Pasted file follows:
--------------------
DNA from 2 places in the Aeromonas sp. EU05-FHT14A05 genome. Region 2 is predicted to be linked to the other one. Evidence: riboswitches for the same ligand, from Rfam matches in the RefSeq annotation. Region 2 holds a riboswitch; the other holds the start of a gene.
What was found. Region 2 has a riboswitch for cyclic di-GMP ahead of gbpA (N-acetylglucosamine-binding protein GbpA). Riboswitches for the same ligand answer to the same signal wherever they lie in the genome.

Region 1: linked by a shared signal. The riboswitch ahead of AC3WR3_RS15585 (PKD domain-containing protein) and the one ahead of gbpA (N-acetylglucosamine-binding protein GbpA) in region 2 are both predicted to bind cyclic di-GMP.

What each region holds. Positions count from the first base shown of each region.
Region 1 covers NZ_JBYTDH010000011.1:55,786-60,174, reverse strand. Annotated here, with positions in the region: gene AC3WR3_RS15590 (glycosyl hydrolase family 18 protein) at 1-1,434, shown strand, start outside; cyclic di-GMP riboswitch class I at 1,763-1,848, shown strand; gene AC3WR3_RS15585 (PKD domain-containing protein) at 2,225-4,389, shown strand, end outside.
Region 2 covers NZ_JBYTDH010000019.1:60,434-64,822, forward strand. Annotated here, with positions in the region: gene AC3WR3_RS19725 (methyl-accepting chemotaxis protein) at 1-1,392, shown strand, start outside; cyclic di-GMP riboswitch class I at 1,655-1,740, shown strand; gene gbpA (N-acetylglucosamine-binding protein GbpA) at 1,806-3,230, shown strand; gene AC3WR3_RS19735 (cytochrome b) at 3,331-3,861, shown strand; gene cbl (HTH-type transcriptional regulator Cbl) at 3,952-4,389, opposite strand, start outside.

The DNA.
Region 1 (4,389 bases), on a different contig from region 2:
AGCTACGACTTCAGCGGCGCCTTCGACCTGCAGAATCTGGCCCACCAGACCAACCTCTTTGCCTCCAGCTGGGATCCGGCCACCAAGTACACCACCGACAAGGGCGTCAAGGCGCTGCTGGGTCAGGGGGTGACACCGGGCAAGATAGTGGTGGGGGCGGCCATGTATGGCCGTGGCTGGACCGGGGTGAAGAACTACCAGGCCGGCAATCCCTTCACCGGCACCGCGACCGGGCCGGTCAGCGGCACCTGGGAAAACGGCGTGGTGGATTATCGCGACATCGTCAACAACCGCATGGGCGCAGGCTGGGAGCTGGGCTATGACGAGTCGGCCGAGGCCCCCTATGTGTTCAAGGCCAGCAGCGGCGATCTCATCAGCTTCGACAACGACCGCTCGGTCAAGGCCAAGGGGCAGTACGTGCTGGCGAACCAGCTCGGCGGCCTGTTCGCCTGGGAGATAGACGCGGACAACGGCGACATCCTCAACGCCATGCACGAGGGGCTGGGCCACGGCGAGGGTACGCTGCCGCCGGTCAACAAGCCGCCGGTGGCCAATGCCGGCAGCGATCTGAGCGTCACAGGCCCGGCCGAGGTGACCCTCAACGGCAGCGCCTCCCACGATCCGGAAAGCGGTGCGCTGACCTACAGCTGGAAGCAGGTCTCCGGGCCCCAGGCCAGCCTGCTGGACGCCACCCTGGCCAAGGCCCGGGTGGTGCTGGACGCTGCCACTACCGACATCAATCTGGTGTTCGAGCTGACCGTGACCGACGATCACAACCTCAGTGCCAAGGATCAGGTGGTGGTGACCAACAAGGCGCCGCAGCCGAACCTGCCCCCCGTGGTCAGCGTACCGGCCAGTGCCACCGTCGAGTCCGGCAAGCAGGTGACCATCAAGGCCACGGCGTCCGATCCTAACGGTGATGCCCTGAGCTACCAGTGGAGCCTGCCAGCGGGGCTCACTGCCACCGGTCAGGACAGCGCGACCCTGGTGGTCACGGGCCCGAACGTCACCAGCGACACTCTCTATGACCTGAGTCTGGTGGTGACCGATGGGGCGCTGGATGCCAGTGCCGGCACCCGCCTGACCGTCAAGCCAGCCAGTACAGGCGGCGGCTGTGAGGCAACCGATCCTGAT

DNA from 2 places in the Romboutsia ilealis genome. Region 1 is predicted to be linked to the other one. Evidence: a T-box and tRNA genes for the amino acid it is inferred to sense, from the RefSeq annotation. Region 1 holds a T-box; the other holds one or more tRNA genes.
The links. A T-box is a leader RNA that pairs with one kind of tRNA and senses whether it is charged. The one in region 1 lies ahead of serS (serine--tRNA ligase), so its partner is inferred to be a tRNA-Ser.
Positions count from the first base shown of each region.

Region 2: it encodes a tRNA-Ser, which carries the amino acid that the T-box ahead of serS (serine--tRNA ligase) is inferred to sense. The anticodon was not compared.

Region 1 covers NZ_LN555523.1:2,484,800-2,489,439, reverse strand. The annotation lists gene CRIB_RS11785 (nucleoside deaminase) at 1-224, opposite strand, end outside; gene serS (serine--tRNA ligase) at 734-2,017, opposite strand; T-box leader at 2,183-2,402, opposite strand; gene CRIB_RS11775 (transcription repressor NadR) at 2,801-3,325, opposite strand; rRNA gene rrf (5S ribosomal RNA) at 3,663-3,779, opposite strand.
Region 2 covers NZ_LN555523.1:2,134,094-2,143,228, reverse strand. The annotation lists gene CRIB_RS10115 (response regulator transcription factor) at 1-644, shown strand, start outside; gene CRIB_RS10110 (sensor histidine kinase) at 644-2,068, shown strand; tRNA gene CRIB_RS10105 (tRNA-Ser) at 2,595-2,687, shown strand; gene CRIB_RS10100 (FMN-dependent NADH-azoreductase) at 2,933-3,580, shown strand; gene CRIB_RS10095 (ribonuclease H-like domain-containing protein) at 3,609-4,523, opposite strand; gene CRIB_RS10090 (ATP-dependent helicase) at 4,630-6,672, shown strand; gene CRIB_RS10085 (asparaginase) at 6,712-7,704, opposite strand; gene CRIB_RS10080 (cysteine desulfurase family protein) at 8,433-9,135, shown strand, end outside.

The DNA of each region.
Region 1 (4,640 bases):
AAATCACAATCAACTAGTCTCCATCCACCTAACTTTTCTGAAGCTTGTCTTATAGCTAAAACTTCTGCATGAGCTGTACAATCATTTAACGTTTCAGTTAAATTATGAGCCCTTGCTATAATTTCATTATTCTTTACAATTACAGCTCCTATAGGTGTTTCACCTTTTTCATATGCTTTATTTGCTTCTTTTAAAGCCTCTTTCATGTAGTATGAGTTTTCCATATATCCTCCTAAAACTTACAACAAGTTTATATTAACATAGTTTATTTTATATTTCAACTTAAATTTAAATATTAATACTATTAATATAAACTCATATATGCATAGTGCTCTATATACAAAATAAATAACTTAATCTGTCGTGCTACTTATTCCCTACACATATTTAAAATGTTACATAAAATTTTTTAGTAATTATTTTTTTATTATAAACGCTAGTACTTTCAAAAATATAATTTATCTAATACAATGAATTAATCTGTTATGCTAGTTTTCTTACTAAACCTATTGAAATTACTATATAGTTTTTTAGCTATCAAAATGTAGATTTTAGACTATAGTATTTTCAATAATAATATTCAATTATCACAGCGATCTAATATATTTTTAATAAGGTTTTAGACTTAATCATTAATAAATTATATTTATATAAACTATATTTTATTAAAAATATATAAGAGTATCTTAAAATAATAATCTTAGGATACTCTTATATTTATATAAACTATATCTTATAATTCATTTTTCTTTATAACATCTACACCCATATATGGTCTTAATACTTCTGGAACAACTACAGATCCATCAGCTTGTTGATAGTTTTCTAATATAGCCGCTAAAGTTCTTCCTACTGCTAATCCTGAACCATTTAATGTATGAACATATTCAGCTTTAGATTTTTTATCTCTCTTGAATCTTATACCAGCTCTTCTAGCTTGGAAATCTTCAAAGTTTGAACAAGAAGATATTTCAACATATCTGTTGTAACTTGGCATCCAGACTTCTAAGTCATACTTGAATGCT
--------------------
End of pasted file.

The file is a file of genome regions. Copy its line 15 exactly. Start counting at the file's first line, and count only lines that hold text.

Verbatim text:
Region 2 covers NZ_LN555523.1:2,134,094-2,143,228, reverse strand. The annotation lists gene CRIB_RS10115 (response regulator transcription factor) at 1-644, shown strand, start outside; gene CRIB_RS10110 (sensor histidine kinase) at 644-2,068, shown strand; tRNA gene CRIB_RS10105 (tRNA-Ser) at 2,595-2,687, shown strand; gene CRIB_RS10100 (FMN-dependent NADH-azoreductase) at 2,933-3,580, shown strand; gene CRIB_RS10095 (ribonuclease H-like domain-containing protein) at 3,609-4,523, opposite strand; gene CRIB_RS10090 (ATP-dependent helicase) at 4,630-6,672, shown strand; gene CRIB_RS10085 (asparaginase) at 6,712-7,704, opposite strand; gene CRIB_RS10080 (cysteine desulfurase family protein) at 8,433-9,135, shown strand, end outside.